By Niki King
In honor of our Roots ‘n Boots music issue, ex-App Oscar Parsons shares his story of how he got to be a fiddler in a bluegrass band in a flat, almost mid-western city miles away from his mountain south home. Read more
Fear not, the segment is now posted online for you to hear over and over again. Do we sound like you thought we would? Michael was a gracious host and led us in a great conversation about the similarities between our two platforms and our shared audiences. We also met The Country Gentleman, an icon of bluegrass radio programming, Mr. Berk Bryant who has hosted the program “Sunday Bluegrass” for more than two decades. We stopped short of asking for his autograph (Dude has a pompadour!).
Check out the interview over on WFPK’s Website and hear why we started The HillVille and what topics and stories we have planned for you!
Also, remember if you live in a desert of good radio, you can stream live both these good fellas’ shows from wfpk.org. “Roots ‘n’ Boots” is on each Sunday from 5-8pm and “Sunday Bluegrass” is on from 8-11pm.
By Beth Newberry
Photos by Jeremy Brooks and Darrell Mankin
Air Devil’s Inn is most alive on a summer night when the humidity is high, and the heat makes your clothes feel a little closer to your skin, a little heavier on your body. Air Devil’s Inn, or ADI to the regulars, is the first bar I found when I moved to Louisville. Read more
We’re plum tickled to be appearing this Sunday, March 11, 2012, on the Roots ‘N ‘ Boots radio show, which airs from 5-8 p.m. (EST) on WFPK (91.9) out of Louisville, Ky. Fear not, friends who live outside of the Louisville listening area, you can stream the program live via WFPK’s Web site. Read more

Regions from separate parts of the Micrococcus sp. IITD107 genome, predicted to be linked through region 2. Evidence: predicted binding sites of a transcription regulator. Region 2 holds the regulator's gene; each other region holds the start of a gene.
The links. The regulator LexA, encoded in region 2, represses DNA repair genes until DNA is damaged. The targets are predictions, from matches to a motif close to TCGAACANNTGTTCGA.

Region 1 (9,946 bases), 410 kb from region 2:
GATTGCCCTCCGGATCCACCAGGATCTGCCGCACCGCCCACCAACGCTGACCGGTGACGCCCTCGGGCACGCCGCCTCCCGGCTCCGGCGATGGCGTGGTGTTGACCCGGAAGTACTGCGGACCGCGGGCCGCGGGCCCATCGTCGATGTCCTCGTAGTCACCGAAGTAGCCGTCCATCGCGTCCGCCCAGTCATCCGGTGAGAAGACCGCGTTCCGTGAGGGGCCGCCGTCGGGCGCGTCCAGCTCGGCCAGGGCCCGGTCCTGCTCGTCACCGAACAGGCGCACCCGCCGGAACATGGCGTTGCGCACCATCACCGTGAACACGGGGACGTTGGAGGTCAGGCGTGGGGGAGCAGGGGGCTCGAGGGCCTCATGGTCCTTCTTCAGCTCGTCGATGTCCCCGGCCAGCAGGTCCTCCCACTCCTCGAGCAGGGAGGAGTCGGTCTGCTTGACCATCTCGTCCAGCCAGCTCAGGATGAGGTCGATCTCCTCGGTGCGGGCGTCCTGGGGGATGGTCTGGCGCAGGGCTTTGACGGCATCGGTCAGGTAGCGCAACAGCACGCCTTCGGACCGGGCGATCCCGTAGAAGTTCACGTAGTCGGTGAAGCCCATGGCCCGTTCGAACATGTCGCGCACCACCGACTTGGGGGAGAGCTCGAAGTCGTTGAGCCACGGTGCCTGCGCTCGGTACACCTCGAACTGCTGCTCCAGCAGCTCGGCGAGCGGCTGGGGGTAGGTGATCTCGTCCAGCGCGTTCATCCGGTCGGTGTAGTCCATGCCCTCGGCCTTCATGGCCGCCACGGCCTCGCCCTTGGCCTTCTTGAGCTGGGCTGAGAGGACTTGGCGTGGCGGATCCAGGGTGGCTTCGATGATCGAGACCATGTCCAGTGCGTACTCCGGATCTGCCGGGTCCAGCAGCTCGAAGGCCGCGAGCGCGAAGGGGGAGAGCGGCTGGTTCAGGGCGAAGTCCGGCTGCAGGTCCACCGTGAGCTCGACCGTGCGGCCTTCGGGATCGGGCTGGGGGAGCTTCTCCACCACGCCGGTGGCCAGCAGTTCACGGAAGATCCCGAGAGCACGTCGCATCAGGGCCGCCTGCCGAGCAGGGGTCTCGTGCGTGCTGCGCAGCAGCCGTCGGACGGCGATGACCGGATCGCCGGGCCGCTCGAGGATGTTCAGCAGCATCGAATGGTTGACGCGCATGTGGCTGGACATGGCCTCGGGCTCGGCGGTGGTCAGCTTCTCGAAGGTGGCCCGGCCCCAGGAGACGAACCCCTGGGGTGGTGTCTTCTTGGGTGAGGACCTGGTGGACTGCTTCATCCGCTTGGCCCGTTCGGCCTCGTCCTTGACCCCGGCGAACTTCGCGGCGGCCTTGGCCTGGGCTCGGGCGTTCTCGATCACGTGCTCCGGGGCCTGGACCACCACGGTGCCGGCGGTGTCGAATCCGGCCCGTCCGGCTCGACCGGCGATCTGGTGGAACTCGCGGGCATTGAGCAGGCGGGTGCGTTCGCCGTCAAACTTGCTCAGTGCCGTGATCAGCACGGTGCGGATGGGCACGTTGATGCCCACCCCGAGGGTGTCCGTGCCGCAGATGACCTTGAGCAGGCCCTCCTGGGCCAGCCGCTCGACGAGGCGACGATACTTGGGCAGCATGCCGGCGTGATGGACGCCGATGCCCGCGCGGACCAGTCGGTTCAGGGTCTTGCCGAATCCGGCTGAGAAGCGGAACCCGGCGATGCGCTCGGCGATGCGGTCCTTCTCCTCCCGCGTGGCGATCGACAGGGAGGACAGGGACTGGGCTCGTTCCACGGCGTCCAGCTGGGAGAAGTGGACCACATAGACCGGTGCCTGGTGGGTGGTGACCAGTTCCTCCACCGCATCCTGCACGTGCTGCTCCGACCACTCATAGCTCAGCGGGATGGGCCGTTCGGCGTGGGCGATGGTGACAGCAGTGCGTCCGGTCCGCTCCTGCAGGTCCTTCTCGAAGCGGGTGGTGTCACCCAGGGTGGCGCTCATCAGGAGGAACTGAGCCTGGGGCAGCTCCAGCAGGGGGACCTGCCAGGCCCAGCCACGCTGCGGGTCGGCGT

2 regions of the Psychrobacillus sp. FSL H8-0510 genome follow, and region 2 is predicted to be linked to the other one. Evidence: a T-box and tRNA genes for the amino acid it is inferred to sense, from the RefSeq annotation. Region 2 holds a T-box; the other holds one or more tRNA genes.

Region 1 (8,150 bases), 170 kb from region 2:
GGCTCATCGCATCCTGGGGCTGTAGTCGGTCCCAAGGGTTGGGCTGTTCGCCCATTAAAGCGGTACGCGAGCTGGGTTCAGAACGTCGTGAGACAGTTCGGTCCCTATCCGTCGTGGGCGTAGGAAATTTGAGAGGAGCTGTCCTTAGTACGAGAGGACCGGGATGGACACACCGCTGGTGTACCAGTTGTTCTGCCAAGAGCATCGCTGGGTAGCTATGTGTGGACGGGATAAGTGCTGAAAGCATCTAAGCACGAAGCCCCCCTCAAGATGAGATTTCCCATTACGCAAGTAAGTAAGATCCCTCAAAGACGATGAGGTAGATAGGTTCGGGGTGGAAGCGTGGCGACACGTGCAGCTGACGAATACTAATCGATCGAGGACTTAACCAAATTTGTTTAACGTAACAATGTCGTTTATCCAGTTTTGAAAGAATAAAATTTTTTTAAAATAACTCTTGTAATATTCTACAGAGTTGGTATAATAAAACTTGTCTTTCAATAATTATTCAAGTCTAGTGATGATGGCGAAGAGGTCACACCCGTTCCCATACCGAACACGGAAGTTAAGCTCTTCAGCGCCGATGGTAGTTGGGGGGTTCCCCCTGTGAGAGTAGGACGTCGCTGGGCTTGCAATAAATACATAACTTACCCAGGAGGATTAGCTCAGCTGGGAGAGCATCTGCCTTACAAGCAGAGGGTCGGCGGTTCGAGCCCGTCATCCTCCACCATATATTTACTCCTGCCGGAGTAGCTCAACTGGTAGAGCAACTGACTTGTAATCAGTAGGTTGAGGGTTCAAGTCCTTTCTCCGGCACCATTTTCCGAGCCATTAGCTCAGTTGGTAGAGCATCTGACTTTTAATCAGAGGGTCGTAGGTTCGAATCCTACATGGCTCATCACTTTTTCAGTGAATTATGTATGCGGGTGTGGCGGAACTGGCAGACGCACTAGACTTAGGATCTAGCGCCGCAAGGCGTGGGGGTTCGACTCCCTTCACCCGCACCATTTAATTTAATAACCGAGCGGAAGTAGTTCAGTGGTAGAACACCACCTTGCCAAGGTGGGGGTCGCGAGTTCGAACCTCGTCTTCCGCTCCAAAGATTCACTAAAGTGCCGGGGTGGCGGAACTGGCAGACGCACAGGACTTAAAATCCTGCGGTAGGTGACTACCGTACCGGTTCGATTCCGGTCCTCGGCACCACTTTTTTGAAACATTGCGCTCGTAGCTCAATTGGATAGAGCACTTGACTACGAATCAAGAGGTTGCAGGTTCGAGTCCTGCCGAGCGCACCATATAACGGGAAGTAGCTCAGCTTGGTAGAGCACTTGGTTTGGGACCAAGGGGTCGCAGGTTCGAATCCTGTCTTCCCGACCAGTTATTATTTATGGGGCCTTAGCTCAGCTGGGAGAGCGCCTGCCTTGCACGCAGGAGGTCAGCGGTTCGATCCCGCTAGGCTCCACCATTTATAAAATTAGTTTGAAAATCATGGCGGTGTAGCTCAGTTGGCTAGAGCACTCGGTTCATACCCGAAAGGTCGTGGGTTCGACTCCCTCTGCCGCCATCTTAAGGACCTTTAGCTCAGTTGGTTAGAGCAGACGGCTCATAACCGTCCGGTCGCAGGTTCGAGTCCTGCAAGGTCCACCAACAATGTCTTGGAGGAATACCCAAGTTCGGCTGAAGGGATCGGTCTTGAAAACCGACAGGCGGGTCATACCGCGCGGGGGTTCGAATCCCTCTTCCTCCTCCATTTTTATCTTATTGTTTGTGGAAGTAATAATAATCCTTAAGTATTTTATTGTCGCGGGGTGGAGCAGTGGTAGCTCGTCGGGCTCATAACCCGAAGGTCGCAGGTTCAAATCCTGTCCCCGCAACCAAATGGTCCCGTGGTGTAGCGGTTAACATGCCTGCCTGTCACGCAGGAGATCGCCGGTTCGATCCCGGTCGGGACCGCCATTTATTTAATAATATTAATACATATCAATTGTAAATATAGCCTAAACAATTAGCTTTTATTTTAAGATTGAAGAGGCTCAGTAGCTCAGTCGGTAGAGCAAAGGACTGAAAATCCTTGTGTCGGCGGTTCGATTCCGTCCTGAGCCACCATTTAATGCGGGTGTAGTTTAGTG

by Beth Newberry
Old school Mountain Dew cans. Miniature moonshine jugs. Outhouse-themed ceramics. Are these mass-produced items of hillbilly, pop culture kitsch or valued items in a museum collection? Read more
Matt Frassica of The Courier-Journal (Louisville, Ky.) published a preview today of Appalachian photographer Shelby Lee Adams’ three-month exhibit at the Paul Paletti Gallery in Louisville, showing from March 1-May 31, and from May through June in Chicago. The prominent photographer is best known for his black and white environmental portraits of multi-generational Appalachian families living in isolated, rural areas. Described by some as documentary and others as Gothic and exploitative, most viewers and critics agree Adams’ body of work is compelling. Read more
By Niki King
We here at The HillVille can’t get enough of Emily Satterwhite’s thought-provoking book Dear Appalachia: Readers, Identity, and Popular Fiction since 1878, in which she examines how readers receive best-selling Appalachian fiction. We recently caught up with Satterwhite for a quick, follow-up conversation about the new release. Read our review of the book here.
By Beth Newberry
Photo contributed by DL Duncan
Tuesday, Feb. 14, marked the annual I Love Mountains Day lobbying event, march and rally at the Kentucky State Capitol. Sponsored by Kentuckians for the Commonwealth, a state-wide citizens’ group focused on social change, the event drew between 1,000 and 1,300 attendees from within the state and from citizen and environmental groups in neighboring states. Read more
Welcome to another installment of our “Back Home Proud” series, a re-occurring feature in which Apps and Ex-Apps tell us, in their own words, what their Appalachian identity means to them. Today we hear from Sam Shinault, a photographer, guitarist and mandolin player for the Two Dollar Bill Band, an old-time, bluegrass and newgrass band in the Hampton Roads area of Virginia. Read more